International Alert, together with partners Antenna Foundation, Equal Access, Forum for Women, Law and Development, the Institute of Human Rights Communication Nepal and Saferworld, recently held a series of trainings in Security Sector Reform (SSR) for civil society and media representatives in Nepal.
International Alert’s programme in the Philippines is based both in Manila and Davao City, Mindanao. Locally led, in both locations we seek to work with our partners to advocate for peace-positive progress to be made by the new NoyNoy Aquino administration in Manila and with a wide range of other parties on the island of Mindanao, where there have been decades of conflicts involving the MILF (Moro Islamic Liberation Front) and the Communist Party of the Philippines/National Democratic Front.
The discharge and rehabilitation process of former Maoist Army combatants began in early 2010 with the discharge of 4,008 verified minors and late recruits (VMLRs). A UN Interagency Rehabilitation Programme was established to provide support to these individuals in the form of counselling, training and supporting job placements. To date, notable progress has been made by this programme, in particular in the numbers of VMLRs making contact with the programme through the toll-free phone line and those referred on to training providers. However, a major shortcoming of the programme to date has been its ability to provide socio-economic support to clients in the post-training period.
One key actor that was overlooked in the design of the programme was the business community. Contact between the rehabilitation programme and business community at both the national and local levels has been limited and ad-hoc in nature, a major obstacle to the success of the programme in ensuring job placements, micro-finance and mentoring support to its clients.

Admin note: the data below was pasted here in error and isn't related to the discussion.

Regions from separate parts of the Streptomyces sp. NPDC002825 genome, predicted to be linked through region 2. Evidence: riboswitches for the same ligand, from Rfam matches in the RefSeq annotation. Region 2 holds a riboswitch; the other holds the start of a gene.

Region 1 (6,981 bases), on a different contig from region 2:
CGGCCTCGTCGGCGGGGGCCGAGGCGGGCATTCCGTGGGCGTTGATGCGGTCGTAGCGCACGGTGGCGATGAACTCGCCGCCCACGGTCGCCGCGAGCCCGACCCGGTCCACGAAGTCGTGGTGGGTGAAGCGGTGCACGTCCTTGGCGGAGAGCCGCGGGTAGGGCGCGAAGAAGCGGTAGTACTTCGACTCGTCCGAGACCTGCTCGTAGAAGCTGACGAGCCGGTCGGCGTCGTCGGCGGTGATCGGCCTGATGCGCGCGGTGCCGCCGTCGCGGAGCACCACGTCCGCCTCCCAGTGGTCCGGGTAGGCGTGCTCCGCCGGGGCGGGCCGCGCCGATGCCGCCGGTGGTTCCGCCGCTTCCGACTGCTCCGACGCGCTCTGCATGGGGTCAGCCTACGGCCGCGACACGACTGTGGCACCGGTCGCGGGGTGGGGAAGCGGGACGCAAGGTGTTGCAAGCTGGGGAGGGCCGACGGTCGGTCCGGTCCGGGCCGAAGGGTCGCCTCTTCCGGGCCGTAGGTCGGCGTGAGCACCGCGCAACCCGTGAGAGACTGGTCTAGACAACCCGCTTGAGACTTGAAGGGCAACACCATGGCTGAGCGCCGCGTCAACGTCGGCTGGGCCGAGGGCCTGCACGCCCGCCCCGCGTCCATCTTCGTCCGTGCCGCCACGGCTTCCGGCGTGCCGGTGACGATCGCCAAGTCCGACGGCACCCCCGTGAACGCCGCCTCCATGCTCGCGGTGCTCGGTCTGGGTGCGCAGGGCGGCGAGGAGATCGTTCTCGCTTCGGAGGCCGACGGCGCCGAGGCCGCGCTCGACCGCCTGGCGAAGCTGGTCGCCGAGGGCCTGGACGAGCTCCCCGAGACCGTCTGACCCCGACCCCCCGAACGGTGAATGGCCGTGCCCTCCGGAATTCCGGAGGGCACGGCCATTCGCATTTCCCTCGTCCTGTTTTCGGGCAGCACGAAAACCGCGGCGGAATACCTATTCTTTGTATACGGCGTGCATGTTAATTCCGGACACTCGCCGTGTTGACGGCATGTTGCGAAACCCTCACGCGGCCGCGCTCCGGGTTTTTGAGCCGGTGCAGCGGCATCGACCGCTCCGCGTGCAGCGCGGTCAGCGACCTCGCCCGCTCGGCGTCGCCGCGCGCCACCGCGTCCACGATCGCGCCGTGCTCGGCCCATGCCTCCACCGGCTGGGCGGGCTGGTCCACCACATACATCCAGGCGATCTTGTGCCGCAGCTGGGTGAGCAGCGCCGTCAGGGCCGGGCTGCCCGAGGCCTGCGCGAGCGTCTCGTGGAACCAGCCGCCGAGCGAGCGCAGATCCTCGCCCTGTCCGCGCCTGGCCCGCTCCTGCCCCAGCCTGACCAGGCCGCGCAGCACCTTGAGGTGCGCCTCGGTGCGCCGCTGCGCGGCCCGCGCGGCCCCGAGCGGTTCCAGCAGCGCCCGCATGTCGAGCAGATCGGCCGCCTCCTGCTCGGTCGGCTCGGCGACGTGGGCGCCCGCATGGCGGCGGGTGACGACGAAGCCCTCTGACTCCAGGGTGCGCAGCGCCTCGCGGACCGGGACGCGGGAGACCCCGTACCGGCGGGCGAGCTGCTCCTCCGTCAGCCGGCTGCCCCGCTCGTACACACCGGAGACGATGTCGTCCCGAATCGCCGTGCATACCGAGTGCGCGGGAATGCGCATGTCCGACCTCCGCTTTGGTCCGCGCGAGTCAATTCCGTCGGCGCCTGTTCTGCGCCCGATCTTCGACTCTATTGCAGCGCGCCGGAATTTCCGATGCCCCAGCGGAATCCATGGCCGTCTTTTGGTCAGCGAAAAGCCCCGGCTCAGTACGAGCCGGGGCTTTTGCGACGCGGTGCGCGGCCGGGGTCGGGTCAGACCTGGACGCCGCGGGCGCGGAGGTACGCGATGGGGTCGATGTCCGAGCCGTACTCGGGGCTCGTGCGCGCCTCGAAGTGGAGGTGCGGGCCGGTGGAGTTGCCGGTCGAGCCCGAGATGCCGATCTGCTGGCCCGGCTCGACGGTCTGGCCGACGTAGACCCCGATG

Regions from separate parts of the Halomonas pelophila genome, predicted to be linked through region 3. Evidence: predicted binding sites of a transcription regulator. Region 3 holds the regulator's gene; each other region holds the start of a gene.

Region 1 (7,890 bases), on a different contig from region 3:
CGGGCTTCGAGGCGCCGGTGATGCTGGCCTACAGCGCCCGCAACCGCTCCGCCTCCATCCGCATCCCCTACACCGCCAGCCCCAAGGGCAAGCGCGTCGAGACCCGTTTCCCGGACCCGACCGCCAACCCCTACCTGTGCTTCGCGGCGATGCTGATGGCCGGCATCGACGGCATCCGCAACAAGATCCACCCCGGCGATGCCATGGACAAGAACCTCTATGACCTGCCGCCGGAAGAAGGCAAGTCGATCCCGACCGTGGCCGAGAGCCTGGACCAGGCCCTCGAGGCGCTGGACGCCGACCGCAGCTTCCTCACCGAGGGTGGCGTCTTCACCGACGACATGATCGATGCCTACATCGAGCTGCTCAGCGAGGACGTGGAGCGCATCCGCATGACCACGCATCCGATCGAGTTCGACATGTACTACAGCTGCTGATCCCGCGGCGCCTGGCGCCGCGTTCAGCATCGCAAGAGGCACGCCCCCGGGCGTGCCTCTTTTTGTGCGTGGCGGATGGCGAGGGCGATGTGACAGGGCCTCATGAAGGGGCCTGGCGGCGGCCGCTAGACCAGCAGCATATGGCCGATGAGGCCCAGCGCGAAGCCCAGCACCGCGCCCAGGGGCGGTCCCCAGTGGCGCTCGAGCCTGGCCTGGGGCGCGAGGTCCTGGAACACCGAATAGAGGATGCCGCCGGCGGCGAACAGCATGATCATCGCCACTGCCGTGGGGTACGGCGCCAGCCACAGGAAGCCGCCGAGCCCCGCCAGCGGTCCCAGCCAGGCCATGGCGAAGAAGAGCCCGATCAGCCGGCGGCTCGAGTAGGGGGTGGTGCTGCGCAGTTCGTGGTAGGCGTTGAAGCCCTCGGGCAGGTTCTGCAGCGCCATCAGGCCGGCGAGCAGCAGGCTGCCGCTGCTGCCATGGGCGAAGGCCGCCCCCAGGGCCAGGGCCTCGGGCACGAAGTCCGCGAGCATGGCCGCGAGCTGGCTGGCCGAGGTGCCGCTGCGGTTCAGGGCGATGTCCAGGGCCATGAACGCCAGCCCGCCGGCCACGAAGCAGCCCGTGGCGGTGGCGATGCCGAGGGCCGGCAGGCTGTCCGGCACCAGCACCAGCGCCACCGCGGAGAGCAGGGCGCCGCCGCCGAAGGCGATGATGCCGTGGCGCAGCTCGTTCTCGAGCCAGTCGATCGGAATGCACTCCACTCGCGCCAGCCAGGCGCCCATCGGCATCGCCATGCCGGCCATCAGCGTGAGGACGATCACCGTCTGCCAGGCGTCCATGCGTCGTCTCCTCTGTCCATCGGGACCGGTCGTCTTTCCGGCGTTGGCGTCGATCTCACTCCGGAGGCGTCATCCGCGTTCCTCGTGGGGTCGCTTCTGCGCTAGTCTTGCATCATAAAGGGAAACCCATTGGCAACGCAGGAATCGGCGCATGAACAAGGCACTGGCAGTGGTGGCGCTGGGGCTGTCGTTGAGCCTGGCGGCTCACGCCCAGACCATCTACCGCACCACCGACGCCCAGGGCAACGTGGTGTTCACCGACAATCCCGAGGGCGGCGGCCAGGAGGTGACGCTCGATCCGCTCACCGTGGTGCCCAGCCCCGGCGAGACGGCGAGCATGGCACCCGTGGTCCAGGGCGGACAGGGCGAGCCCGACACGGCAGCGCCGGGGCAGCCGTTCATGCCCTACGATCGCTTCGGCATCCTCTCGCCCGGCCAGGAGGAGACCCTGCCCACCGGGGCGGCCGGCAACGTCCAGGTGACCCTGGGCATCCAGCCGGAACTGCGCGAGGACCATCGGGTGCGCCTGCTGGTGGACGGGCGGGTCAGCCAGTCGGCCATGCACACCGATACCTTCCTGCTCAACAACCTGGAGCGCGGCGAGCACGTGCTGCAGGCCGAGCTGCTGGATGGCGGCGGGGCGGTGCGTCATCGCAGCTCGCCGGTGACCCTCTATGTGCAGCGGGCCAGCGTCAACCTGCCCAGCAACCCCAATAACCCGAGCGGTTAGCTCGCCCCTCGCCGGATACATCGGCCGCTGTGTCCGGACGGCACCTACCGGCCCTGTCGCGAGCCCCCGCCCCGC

International Alert is working to strengthen the socio-economic support dimensions of the rehabilitation programme through:
The government of Nepal has identified poverty and social exclusion as root causes of escalating political conflict in the country and has prioritised poverty reduction for its tenth plan. Donors, the UN and NGOs alike share a similarly broad recognition of economic inequity and social exclusion as drivers/contributors to conflict and violence, although the particular explanations for this link vary.
In response to this recognition, both the international community and the government of Nepal have invested heavily under the assumption that an emphasis on inclusive income generation or employment will contribute to peace and stability. Numerous initiatives have emerged over the years during and following conflict that seek to enhance group and individual income-generation capacity through micro-finance, self-employment and jobs-for-peace type schemes.
Beginning in May 2009, International Alert and Samjhauta Nepal began exploring the links between income generation and peacebuilding in Nepal, in particular looking at ways in which links identified could be strengthened. The project worked through new and existing income generation groups in the Morang and Kailali districts, with Alert and Samjhauta working together to provide start-up capital for new enterprises, specialised conflict sensitivity training to local facilitators, and to explore opportunities for connecting groups to district-level networks and to strengthen both economic empowerment and access to peacebuilding networks.